by Countable | 3.20.17
It’s difficult to stay up-to-date on what’s happening in this country and to break through the clutter, so we’re here to make it easier. Here’s what we at Countable are reading today:
A U.S. federal judge in Virginia ruled on Friday that President Donald Trump's travel ban was justified, increasing the likelihood the measure will go before the Supreme Court as the decision took an opposing view to courts in Maryland and Hawaii that have halted the order.
Trump has said he plans to appeal those unfavorable rulings to the U.S. Supreme Court if needed, and differing opinions by lower courts give more grounds for the highest court to take up the case.
Read more at Reuters.
Secretary of State Rex Tillerson will attend a major NATO meeting next week he initially planned on skipping, according to multiple reports.
Tillerson will appear at the March 31 event in Brussels after the military alliance made scheduling changes to accommodate him, a State Department official said.
Tillerson’s initially reported absence at next week’s NATO summit sparked criticism that the decision might fuel perceptions that Trump favors bigger powers over smaller U.S. allies.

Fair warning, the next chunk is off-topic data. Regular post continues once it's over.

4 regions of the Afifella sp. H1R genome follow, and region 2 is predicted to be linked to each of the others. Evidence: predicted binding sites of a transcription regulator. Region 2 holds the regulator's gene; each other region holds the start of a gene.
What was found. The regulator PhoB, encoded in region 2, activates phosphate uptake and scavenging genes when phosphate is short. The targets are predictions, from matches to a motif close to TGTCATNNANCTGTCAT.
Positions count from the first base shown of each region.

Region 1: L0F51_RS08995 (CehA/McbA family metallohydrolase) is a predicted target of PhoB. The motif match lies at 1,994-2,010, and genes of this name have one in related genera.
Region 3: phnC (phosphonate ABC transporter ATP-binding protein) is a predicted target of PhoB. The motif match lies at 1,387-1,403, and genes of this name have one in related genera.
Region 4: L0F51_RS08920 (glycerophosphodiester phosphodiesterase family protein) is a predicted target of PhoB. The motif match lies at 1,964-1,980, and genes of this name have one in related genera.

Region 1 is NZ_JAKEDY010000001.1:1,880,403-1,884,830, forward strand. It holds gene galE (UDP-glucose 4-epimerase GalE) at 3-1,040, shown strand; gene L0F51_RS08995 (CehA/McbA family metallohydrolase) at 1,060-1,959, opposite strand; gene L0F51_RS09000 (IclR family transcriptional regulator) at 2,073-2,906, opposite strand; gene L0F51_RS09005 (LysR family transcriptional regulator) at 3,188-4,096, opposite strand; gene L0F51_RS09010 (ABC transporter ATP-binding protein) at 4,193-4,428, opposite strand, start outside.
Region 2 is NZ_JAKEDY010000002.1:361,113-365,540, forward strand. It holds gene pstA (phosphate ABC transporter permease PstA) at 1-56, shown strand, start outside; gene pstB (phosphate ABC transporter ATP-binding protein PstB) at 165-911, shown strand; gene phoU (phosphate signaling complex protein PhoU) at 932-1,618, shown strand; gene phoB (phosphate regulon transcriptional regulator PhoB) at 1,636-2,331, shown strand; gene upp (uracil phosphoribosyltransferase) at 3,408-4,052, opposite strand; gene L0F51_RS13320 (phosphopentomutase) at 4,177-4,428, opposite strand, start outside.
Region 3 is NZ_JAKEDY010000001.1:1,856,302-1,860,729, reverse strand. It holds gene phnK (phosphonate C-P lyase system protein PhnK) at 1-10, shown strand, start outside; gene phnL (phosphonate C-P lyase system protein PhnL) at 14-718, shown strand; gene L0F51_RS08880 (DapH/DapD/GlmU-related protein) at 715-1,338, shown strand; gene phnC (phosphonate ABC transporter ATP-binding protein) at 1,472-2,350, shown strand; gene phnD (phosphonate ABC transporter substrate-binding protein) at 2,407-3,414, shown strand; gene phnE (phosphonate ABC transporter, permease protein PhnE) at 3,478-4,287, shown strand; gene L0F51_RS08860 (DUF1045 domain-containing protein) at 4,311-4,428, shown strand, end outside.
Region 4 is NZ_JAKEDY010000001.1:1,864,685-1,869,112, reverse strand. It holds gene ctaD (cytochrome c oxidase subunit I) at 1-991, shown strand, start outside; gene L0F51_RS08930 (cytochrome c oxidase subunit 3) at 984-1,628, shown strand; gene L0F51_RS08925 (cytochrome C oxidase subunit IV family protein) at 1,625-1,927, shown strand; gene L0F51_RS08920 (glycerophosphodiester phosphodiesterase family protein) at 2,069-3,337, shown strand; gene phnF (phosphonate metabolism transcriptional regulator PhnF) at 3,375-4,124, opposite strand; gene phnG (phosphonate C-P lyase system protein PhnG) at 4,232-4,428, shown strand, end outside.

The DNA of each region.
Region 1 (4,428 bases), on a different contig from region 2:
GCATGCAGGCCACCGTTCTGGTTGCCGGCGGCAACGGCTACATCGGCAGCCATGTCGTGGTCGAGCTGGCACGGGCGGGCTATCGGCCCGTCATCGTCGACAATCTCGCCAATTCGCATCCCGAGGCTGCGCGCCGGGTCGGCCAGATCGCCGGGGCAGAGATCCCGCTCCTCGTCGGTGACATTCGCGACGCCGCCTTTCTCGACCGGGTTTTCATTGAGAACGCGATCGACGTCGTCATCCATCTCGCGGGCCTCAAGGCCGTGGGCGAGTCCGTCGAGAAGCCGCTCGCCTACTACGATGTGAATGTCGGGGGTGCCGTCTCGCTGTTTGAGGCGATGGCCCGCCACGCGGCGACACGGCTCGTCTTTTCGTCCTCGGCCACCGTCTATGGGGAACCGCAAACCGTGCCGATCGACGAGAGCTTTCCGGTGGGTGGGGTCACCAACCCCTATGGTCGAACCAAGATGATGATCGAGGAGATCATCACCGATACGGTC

Read more at The Hill.
The Trump Organization scored a major victory on Thursday when the agency in charge of overseeing federal government property ruled that its Trump International Hotel in a historic government building on Pennsylvania Avenue did not violate the terms of its lease when Donald J. Trump became president.
The ruling was criticized by ethics watchdog groups and certain House Democrats, who pointed out that with Mr. Trump in control of the federal government, he in effect controls the General Services Administration.
Read more at The New York Times.
The House Intelligence Committee chairman said Friday that Paul Manafort, President Trump’s former campaign chairman, has volunteered to be interviewed before his committee, which is investigating alleged ties between Trump campaign officials and Russia as well as the Kremlin’s activities in the 2016 election.
People familiar with the offer said Manafort has agreed to an informal, closed-door discussion with committee staff. While he would not be administered the oath that accompanies formal testimony, federal law requires that he tell the truth in any communication with Congress.
Read more at The Washington Post.
The Trump administration is making it tougher for millions of visitors to enter the United States by demanding new security checks before giving visas to tourists, business travelers and relatives of U.S. residents.
Diplomatic cables sent last week from Secretary of State Rex W. Tillerson to all U.S. embassies instructed consular officials to broadly increase scrutiny. It was the first evidence of the "extreme vetting" Trump promised during the presidential campaign.
Read more at The Boston Globe.
— Asha Sanaker
(Photo Credit: User170130Anon / Creative Commons)
Written by Countable